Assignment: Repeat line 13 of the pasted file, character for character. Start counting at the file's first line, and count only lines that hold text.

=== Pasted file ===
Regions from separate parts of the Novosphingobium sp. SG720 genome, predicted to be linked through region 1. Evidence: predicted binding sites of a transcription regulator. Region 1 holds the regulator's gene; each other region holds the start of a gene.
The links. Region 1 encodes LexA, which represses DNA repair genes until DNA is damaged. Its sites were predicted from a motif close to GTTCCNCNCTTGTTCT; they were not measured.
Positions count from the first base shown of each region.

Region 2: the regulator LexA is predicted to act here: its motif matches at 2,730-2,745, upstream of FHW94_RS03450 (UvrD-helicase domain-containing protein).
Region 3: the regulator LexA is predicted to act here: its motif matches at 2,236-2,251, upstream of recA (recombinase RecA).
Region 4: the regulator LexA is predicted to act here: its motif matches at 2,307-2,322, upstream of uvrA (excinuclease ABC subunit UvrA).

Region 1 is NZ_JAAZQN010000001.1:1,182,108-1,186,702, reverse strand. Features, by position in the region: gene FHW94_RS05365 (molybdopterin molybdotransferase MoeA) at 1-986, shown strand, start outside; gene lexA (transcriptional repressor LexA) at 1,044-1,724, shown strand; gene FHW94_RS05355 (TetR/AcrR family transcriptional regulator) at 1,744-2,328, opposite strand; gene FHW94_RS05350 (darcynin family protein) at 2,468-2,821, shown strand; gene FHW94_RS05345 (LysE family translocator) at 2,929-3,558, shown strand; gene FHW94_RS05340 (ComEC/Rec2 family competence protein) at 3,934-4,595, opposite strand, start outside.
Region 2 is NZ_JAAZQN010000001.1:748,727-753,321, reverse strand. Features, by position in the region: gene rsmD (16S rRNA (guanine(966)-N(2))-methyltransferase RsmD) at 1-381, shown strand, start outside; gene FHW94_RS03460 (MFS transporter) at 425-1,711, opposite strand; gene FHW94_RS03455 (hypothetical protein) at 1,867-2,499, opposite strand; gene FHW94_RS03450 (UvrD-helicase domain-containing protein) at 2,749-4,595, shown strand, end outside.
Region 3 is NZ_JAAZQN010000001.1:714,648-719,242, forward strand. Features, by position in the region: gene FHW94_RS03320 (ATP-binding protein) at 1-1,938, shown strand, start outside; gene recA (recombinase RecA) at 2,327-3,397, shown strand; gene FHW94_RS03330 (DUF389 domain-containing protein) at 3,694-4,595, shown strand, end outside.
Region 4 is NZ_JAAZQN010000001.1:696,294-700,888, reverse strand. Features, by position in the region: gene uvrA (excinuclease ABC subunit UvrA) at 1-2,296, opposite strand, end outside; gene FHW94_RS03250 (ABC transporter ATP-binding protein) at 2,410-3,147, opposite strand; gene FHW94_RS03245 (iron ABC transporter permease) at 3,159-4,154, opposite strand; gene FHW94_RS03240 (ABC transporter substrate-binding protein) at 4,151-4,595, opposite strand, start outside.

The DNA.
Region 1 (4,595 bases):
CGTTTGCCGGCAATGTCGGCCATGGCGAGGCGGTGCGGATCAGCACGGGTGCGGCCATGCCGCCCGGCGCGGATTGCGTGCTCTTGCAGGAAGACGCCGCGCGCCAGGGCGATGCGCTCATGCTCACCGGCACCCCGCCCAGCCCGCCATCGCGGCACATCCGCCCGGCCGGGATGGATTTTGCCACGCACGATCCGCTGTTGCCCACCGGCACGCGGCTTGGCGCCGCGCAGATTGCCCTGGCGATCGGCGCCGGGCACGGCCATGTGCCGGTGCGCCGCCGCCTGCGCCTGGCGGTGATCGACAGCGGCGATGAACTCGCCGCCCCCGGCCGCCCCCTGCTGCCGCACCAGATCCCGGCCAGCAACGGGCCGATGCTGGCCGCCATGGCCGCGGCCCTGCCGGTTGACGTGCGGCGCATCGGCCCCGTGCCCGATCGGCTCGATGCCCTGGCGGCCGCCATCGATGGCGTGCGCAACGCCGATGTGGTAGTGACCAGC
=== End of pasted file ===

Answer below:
CGTTTGCCGGCAATGTCGGCCATGGCGAGGCGGTGCGGATCAGCACGGGTGCGGCCATGCCGCCCGGCGCGGATTGCGTGCTCTTGCAGGAAGACGCCGCGCGCCAGGGCGATGCGCTCATGCTCACCGGCACCCCGCCCAGCCCGCCATCGCGGCACATCCGCCCGGCCGGGATGGATTTTGCCACGCACGATCCGCTGTTGCCCACCGGCACGCGGCTTGGCGCCGCGCAGATTGCCCTGGCGATCGGCGCCGGGCACGGCCATGTGCCGGTGCGCCGCCGCCTGCGCCTGGCGGTGATCGACAGCGGCGATGAACTCGCCGCCCCCGGCCGCCCCCTGCTGCCGCACCAGATCCCGGCCAGCAACGGGCCGATGCTGGCCGCCATGGCCGCGGCCCTGCCGGTTGACGTGCGGCGCATCGGCCCCGTGCCCGATCGGCTCGATGCCCTGGCGGCCGCCATCGATGGCGTGCGCAACGCCGATGTGGTAGTGACCAGC